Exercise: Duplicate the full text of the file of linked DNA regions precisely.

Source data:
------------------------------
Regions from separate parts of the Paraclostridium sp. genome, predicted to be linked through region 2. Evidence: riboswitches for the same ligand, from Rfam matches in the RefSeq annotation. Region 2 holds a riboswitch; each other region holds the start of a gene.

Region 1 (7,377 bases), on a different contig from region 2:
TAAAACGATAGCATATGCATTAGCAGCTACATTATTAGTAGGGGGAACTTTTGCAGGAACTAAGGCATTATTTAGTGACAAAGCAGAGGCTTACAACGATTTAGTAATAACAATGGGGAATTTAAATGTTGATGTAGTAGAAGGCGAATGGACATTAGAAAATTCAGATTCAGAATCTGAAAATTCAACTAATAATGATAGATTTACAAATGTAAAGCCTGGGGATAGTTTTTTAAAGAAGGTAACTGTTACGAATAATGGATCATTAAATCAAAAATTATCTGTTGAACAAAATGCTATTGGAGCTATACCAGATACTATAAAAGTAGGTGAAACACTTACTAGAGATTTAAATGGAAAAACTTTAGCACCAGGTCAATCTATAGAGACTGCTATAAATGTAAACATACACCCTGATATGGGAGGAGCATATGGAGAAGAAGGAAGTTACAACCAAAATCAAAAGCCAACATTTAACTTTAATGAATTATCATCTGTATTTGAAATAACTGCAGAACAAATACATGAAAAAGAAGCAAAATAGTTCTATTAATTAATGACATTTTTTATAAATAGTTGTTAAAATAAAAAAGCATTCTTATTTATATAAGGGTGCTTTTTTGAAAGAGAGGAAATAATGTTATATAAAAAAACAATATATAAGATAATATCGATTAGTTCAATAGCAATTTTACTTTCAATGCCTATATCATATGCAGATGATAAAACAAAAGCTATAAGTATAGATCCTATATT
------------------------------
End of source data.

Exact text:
Regions from separate parts of the Paraclostridium sp. genome, predicted to be linked through region 2. Evidence: riboswitches for the same ligand, from Rfam matches in the RefSeq annotation. Region 2 holds a riboswitch; each other region holds the start of a gene.

Region 1 (7,377 bases), on a different contig from region 2:
TAAAACGATAGCATATGCATTAGCAGCTACATTATTAGTAGGGGGAACTTTTGCAGGAACTAAGGCATTATTTAGTGACAAAGCAGAGGCTTACAACGATTTAGTAATAACAATGGGGAATTTAAATGTTGATGTAGTAGAAGGCGAATGGACATTAGAAAATTCAGATTCAGAATCTGAAAATTCAACTAATAATGATAGATTTACAAATGTAAAGCCTGGGGATAGTTTTTTAAAGAAGGTAACTGTTACGAATAATGGATCATTAAATCAAAAATTATCTGTTGAACAAAATGCTATTGGAGCTATACCAGATACTATAAAAGTAGGTGAAACACTTACTAGAGATTTAAATGGAAAAACTTTAGCACCAGGTCAATCTATAGAGACTGCTATAAATGTAAACATACACCCTGATATGGGAGGAGCATATGGAGAAGAAGGAAGTTACAACCAAAATCAAAAGCCAACATTTAACTTTAATGAATTATCATCTGTATTTGAAATAACTGCAGAACAAATACATGAAAAAGAAGCAAAATAGTTCTATTAATTAATGACATTTTTTATAAATAGTTGTTAAAATAAAAAAGCATTCTTATTTATATAAGGGTGCTTTTTTGAAAGAGAGGAAATAATGTTATATAAAAAAACAATATATAAGATAATATCGATTAGTTCAATAGCAATTTTACTTTCAATGCCTATATCATATGCAGATGATAAAACAAAAGCTATAAGTATAGATCCTATATT